Photo and Video Log

This page contains photos and videos associated with or taken during the Deepwater Exploration of Glacier Bay National Park expedition. Click on any image to view a larger version and for additional information.

(HR) = "High Resolution" images available.

Videos

Scuba timelapse Video

video Time-Lapse Video
Time-Lapse expedition footage (Video)

Expedition Highlights Video

video Expedition Highlights
Highlights from the expedition (Video)

Scuba Highlights Video

video Scuba Highlights
Scuba diving highlights (Video)

Highlights from  Central Channel, Station 53, collected by the remotely operated vehicle Kraken2 during the Deepwater Exploration of Glacier Bay National Park expedition.

video Central Channel
Highlights from Central Channel, Station 53. (Video)

Highlights from  Central Channel, Station 58, collected by the remotely operated vehicle Kraken2 during the Deepwater Exploration of Glacier Bay National Park expedition.

video Central Channel
Highlights from Central Channel, Station 58. (Video)

Highlights from  Mouth of East Arm, Station 23, collected by the remotely operated vehicle Kraken2 during the Deepwater Exploration of Glacier Bay National Park expedition.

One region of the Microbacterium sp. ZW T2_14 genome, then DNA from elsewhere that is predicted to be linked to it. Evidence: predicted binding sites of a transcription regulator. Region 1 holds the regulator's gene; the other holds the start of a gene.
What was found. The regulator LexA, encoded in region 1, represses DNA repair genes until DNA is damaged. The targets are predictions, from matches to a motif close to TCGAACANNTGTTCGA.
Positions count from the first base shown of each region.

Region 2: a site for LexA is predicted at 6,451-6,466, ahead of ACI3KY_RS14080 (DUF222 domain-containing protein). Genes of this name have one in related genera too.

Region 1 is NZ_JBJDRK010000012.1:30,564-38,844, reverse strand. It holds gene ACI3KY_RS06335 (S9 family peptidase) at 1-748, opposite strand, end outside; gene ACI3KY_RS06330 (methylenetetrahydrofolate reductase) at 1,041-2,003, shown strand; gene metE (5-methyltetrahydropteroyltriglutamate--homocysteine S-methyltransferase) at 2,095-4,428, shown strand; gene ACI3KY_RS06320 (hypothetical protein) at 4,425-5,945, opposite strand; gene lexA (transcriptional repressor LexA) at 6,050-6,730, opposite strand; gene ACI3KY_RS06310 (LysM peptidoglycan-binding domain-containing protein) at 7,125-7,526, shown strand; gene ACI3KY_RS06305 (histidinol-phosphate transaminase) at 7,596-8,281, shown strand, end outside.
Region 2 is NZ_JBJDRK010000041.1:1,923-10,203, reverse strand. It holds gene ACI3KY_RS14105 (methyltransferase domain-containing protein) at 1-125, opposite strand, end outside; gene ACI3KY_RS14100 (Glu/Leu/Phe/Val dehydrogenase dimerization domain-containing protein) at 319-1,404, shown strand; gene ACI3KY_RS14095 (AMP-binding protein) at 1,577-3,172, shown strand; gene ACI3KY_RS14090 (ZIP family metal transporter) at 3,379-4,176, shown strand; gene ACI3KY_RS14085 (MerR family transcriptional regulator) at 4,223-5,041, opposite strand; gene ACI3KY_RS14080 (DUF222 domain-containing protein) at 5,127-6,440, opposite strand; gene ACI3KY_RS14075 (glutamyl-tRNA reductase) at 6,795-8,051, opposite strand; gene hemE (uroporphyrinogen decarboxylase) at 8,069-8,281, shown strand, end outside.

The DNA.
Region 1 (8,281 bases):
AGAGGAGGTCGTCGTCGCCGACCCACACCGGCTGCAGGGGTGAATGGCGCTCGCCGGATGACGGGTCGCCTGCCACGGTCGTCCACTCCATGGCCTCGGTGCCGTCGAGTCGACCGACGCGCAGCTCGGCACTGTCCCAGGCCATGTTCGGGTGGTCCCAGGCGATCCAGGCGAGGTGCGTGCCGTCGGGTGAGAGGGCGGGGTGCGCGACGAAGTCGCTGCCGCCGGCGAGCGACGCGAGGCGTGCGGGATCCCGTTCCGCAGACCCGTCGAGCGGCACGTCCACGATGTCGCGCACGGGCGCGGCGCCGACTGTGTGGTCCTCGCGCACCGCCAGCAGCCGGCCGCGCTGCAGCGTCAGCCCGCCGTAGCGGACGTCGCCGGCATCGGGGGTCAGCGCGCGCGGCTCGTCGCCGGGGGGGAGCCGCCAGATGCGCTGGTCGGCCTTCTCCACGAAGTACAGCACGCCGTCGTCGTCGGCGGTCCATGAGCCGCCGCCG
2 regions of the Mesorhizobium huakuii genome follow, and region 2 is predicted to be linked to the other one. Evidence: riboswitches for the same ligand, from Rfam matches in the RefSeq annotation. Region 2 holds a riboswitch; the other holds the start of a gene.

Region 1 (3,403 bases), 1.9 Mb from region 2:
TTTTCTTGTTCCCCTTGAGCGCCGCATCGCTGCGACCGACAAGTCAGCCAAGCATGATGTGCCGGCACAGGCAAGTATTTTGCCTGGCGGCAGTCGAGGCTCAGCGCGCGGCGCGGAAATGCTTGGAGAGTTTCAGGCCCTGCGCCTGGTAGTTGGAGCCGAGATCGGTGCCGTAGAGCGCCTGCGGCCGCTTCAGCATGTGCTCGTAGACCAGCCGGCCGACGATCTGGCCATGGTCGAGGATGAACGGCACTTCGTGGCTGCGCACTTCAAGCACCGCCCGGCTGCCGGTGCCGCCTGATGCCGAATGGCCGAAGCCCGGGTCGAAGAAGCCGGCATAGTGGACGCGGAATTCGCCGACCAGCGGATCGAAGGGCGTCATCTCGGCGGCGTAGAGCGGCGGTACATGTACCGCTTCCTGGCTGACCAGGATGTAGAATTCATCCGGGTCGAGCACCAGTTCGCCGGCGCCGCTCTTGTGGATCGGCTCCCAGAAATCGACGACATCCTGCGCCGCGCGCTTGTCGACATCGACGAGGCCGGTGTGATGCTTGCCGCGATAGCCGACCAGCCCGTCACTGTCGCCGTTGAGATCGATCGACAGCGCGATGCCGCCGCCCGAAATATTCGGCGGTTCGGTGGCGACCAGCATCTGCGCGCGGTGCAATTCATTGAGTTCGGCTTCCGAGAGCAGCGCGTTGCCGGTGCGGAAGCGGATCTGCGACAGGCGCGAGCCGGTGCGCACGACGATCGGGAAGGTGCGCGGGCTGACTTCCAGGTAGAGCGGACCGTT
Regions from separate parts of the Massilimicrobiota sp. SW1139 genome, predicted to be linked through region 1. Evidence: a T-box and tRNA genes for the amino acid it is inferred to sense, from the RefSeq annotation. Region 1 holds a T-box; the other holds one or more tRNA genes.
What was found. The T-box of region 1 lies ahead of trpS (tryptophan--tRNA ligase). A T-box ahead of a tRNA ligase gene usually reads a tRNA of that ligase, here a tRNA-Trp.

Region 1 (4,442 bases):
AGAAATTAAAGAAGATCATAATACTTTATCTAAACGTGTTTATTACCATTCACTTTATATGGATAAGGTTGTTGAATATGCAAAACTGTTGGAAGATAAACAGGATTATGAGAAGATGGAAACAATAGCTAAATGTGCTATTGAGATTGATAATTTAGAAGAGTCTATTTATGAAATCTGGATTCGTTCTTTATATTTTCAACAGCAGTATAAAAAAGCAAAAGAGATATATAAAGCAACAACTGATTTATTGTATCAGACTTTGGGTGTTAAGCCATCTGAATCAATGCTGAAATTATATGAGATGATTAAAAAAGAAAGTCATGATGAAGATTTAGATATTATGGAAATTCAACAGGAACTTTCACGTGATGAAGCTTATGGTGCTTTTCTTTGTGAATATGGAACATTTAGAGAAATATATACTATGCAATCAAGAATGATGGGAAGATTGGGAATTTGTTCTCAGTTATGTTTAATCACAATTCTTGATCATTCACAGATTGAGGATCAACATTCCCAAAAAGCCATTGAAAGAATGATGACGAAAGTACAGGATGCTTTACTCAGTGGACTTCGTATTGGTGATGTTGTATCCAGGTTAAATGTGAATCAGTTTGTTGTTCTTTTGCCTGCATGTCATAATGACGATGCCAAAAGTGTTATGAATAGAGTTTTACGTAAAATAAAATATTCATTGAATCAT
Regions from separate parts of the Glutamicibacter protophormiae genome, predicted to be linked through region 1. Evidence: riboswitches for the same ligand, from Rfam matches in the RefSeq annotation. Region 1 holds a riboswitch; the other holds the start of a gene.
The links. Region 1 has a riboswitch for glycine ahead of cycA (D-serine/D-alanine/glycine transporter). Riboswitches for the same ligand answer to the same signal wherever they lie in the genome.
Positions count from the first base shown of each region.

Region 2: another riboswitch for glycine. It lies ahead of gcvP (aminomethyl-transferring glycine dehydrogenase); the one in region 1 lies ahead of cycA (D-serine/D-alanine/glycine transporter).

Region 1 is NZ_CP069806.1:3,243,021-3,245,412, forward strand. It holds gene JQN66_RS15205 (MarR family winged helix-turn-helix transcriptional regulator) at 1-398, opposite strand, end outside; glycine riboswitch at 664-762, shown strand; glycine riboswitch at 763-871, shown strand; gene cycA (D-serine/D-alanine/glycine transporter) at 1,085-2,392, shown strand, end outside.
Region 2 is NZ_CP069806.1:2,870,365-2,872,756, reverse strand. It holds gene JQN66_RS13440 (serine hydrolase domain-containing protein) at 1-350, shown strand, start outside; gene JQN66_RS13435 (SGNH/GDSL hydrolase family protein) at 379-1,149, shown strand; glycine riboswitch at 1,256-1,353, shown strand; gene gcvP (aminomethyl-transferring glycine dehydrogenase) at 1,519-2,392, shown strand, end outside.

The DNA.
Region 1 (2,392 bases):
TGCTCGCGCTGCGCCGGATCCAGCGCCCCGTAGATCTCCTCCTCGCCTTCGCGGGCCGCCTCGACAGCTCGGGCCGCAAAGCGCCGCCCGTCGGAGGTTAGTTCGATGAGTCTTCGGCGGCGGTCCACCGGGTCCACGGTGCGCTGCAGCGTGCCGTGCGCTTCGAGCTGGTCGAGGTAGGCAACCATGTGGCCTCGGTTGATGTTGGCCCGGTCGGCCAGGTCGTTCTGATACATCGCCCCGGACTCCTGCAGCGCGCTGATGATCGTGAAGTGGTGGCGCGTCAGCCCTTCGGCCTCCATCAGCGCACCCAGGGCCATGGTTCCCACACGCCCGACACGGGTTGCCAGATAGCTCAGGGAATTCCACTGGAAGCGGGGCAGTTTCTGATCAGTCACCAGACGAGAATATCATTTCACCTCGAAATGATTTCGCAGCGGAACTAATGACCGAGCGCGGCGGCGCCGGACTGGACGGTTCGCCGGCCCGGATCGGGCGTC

video Mouth of East Arm Highlights
Highlights from the Mouth of East Arm, Station 23. (Video)

Highlights from Happy Knobb, Station 66, collected by the remotely operated vehicle Kraken2 during the Deepwater Exploration of Glacier Bay National Park expedition.

video Happy Knobb Highlights
Highlights from Happy Knobb, Station 66. (Video)

Highlights from  Hopkins Inlet, Station 28, collected by the remotely operated vehicle Kraken2 during the Deepwater Exploration of Glacier Bay National Park expedition.

video Hopkins Inlet
Highlights from Hopkins Inlet, Station 28. (Video)

Highlights from Tidal Bulge, Station 37, collected by the remotely operated vehicle Kraken2 during the Deepwater Exploration of Glacier Bay National Park expedition.

video Tidal Bulge
Highlights from Tidal Bulge, Station 37. (Video)

Highlights from Westdahl Point, Station 62, collected by the remotely operated vehicle Kraken2 during the Deepwater Exploration of Glacier Bay National Park expedition.

video Westdahl Point Highlights
Highlights from Westdahl Point, Station 62. (Video)

Highlights from White Thunder Ridge, Station 4, collected by the remotely operated vehicle Kraken2 during the Deepwater Exploration of Glacier Bay National Park expedition.

video White Thunder Ridge, Station 4 Highlights
Highlights from White Thunder Ridge, Station 4. (Video)

Highlights from White Thunder Ridge, Station 13, collected by the remotely operated vehicle Kraken2 during the Deepwater Exploration of Glacier Bay National Park expedition.